WHILE there may be some workers who welcome the proposed four-day workweek for private sector workers and non-frontline positions in National Government agencies, a business leader said it may be counterproductive.
As a way to minimize traffic in major cities in the country, House Minority Leader Bienvenido Abante Jr. revived the proposal to implement a four-day workweek.
House Bill (HB) 6152, which seeks to amend certain provisions of Presidential Decree 442, or the Decree instituting a Labor Code, provides for a compressed workweek, which was first proposed by Baguio City Rep. Mark Go in 2017.
According to the explanatory note of the bill, a compressed workweek is an alternative arrangement and schedule other than the standard working hours.
In a compressed workweek, the normal working hours per day is increased while the number of work days per week is reduced.
The standard work hours per day is eight hours.
For Roniel Rosal, a fresh Engineering graduate currently employed as an assistant machine shop supervisor of a shipbuilding company in Mandaue City, said he is in favor of the compressed workweek as it will promote life and work balance.
“This will lessen the time I spend stuck in traffic. Having two or three rest days will help employees like me, who work eight hours a day for six days a week, have more time for myself and for my family,” he said in Cebuano.
Workers who opt for such an arrangement should be paid a fixed salary, he added.
“It would be better if the salary is fixed. If the work hours are increased from eight to 12, I don’t think there is room for overtime,” said Rosal.
He added he is aware of the health risks that longer working hours pose but he still believes there are other ways to stay healthy.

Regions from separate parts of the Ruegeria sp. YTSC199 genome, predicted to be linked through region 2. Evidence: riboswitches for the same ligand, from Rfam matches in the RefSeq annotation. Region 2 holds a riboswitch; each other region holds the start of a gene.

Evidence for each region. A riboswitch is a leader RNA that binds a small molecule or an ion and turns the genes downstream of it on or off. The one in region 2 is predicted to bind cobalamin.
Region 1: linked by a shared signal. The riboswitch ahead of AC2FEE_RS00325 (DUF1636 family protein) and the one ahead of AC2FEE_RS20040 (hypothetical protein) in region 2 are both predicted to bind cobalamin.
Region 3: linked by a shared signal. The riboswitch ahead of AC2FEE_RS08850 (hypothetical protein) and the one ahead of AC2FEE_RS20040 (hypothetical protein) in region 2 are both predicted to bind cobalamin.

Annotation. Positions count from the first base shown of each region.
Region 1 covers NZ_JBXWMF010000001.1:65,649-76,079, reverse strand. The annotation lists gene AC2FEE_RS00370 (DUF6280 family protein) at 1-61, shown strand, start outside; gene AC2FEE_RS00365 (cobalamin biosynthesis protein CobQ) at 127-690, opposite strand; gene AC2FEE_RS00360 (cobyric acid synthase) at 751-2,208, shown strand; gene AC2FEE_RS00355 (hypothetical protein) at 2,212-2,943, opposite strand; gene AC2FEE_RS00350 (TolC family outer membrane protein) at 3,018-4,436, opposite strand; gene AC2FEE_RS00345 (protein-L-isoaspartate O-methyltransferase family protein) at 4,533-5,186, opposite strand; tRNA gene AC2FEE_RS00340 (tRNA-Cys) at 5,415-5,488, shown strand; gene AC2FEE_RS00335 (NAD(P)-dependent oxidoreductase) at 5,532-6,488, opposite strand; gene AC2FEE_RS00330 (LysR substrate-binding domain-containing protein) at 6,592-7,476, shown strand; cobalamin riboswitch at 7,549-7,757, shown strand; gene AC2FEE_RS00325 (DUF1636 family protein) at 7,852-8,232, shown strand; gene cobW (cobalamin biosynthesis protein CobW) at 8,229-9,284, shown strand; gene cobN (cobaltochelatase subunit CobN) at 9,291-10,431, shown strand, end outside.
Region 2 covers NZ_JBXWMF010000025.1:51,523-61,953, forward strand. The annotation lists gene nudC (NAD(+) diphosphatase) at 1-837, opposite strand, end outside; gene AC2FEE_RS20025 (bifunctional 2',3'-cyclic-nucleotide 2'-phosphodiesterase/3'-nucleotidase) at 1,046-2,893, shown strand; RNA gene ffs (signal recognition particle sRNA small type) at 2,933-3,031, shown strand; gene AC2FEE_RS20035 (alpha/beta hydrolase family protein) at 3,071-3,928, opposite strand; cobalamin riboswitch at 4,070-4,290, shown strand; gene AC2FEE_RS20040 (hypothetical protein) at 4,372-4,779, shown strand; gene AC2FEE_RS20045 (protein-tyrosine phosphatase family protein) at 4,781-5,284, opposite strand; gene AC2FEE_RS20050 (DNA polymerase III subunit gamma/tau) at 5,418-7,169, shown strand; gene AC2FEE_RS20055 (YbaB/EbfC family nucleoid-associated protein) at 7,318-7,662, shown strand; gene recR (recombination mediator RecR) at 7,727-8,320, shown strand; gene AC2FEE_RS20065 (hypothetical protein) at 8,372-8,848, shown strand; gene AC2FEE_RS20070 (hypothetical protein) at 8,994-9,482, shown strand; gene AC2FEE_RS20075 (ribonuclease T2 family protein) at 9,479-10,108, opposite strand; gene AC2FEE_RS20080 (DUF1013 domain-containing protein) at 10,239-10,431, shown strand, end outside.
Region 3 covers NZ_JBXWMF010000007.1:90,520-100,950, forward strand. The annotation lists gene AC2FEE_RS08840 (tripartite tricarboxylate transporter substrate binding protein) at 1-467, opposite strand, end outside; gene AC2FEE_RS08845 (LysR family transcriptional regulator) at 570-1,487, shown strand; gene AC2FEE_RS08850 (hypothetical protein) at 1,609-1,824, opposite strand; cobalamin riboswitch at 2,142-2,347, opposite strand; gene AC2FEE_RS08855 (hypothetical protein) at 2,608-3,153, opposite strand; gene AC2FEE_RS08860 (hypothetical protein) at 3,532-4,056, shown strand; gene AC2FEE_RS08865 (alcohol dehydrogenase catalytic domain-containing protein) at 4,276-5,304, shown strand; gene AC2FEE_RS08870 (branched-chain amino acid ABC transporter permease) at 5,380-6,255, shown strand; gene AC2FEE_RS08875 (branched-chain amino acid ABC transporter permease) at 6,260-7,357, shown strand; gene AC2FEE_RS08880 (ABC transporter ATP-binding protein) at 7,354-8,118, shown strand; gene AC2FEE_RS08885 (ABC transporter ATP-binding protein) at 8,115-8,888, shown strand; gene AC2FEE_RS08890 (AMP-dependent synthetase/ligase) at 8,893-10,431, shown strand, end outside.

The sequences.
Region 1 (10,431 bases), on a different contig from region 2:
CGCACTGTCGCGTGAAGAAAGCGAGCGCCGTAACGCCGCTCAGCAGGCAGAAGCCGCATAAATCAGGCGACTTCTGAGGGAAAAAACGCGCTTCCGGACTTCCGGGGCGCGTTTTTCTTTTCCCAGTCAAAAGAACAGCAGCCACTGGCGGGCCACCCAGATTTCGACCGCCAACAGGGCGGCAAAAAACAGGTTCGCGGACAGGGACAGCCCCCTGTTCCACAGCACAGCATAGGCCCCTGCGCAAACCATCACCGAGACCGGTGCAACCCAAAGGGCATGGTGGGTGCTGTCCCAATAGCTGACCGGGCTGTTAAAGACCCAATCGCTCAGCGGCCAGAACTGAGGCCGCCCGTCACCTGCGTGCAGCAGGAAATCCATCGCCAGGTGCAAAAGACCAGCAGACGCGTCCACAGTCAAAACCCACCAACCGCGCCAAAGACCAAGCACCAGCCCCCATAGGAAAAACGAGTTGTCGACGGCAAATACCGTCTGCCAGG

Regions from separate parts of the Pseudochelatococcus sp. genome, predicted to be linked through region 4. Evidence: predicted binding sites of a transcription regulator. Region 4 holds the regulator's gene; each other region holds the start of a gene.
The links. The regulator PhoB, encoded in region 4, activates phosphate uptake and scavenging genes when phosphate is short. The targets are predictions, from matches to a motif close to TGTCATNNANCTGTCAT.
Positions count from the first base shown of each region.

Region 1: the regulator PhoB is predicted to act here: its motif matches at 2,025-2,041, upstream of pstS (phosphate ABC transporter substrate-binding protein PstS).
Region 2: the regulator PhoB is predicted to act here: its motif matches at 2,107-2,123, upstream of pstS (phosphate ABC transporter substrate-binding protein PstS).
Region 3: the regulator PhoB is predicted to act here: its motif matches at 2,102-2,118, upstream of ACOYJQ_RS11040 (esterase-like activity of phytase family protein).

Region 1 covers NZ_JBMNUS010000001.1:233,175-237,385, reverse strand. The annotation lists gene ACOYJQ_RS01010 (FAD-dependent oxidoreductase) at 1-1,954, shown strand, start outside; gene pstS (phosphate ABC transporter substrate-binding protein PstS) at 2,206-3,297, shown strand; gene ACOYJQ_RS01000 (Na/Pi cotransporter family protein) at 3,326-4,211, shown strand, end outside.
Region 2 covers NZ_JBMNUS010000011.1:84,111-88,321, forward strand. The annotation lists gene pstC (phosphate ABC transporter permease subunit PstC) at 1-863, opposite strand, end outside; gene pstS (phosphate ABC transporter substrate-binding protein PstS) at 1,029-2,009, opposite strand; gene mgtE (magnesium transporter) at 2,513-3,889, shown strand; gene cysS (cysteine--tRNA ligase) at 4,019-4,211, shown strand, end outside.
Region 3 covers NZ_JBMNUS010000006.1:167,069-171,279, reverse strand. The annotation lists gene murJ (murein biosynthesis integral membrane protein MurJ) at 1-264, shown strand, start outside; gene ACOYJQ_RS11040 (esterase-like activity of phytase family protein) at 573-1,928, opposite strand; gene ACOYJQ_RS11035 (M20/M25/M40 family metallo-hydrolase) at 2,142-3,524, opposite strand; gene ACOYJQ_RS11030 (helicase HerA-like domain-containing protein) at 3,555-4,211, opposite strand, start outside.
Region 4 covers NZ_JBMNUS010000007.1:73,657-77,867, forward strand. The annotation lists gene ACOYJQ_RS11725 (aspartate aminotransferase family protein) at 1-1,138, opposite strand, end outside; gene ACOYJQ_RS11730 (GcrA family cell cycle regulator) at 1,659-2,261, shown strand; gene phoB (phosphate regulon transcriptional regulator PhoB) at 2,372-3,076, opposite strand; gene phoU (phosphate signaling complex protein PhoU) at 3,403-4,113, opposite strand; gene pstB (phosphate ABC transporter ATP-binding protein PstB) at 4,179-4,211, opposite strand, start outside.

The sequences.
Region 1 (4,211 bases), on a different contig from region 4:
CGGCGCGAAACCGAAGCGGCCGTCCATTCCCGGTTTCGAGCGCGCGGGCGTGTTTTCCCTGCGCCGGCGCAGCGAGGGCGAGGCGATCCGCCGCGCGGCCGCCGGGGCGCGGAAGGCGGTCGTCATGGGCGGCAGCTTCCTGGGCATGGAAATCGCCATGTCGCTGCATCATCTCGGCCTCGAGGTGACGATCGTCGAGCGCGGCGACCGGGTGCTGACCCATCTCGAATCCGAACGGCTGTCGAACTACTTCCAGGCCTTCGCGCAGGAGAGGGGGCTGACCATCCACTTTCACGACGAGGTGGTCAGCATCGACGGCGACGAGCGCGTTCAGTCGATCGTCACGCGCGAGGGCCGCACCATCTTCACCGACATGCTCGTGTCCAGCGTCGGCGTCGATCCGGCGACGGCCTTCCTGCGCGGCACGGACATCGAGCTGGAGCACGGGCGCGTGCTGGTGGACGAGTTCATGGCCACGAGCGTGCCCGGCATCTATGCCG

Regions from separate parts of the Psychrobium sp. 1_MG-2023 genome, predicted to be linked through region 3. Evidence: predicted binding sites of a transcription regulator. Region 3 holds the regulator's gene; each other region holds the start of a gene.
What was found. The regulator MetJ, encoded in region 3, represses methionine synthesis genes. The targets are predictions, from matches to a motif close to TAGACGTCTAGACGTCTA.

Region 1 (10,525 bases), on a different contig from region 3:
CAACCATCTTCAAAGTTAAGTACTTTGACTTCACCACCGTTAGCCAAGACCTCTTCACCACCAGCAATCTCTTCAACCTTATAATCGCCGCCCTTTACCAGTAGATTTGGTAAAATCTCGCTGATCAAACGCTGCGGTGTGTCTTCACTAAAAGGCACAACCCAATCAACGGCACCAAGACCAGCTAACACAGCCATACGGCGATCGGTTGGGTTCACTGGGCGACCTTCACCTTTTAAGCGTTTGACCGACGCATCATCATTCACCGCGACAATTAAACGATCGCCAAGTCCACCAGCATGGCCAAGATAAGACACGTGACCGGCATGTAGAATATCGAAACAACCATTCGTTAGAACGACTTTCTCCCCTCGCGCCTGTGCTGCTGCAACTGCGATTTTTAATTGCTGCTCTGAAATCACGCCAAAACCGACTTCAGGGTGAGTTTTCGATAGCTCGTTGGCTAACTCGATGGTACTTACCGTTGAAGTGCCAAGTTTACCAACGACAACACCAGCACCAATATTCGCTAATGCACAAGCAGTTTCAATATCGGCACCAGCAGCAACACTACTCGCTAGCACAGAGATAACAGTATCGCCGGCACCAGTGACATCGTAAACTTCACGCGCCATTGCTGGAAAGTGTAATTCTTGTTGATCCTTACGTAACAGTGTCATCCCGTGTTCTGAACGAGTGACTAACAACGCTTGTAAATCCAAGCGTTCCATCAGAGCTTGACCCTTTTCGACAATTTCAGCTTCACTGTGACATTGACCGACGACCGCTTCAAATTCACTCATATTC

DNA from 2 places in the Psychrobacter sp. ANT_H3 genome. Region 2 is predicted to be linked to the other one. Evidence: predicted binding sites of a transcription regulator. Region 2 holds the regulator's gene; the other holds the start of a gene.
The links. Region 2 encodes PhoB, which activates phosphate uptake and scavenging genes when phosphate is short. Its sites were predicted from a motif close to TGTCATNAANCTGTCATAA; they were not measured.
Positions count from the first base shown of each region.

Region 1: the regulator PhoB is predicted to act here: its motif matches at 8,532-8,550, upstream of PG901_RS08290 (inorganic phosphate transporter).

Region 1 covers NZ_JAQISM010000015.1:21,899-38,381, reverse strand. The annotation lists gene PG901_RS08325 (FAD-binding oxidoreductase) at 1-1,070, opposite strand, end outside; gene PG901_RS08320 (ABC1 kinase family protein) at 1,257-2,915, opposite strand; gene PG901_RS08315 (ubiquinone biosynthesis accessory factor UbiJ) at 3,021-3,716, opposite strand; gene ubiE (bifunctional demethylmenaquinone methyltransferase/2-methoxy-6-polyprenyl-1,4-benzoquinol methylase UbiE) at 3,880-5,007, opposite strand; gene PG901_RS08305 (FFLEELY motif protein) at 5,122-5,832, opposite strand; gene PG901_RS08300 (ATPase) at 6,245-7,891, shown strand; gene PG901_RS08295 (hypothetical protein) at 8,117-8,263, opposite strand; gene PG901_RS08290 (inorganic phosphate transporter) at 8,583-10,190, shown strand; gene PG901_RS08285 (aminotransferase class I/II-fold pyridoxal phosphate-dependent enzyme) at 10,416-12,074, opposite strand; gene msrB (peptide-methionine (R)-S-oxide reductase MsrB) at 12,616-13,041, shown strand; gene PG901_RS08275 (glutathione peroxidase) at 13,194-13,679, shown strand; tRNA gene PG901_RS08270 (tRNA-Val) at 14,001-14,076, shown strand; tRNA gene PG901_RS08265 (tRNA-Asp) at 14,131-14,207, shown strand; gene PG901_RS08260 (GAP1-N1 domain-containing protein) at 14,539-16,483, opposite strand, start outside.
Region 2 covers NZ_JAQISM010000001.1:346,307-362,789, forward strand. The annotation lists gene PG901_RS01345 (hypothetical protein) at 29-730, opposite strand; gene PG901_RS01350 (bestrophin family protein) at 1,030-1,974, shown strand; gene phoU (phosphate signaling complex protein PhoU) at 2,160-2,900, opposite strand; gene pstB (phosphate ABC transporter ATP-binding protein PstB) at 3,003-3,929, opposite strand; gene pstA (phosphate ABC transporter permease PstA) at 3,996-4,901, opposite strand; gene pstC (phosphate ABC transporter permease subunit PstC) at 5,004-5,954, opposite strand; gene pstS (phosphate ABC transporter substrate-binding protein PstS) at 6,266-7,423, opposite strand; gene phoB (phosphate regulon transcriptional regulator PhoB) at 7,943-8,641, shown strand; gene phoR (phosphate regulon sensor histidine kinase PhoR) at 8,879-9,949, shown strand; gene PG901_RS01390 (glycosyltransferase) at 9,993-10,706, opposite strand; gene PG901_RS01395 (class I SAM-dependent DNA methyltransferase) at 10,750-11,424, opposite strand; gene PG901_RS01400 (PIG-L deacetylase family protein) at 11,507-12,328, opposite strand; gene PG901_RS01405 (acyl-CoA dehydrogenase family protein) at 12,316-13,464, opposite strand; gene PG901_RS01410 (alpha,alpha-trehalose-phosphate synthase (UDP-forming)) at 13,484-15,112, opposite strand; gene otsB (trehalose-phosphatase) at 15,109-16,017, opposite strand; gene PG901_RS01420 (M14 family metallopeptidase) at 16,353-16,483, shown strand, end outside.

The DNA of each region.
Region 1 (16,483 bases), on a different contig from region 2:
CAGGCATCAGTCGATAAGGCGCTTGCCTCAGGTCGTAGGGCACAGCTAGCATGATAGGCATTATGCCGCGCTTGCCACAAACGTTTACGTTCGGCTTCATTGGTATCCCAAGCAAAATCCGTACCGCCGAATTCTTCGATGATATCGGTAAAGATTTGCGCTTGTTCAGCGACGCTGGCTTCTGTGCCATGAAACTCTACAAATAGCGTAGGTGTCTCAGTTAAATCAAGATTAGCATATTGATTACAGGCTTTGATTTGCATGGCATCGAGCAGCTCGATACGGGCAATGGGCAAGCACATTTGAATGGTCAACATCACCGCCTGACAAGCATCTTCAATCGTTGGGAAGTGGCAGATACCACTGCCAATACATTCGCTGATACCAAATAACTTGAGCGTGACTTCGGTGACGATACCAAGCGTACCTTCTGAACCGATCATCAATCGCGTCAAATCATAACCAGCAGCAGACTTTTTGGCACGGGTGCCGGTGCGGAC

But businessman Rey Calooy, president of the Filipino-Cebuanos Business Club, said he is not in favor of the proposal, saying it would be counter-productive on the part of manual labor-intensive industries.
“Actually, as I see it, it only applies to certain industries like companies that can do telecommuting, those whose workers can do their tasks online. But as to the production side, I think it is not practical like in processing factories, in manufacturing,” he said.
He said the country could not yet compete with other countries in terms of machinery and automation in production work.
“Our Asian counterparts are very productive. Even if they have only four working days in a week, they have so many machines and computerized automation. But here, we rely on manual labor. It would affect productivity. Once it will affect productivity, it will affect our gross domestic product,” he added.
It would be better, he said, if the government would just focus on coming up with long-term solutions to the traffic problems. (WBS)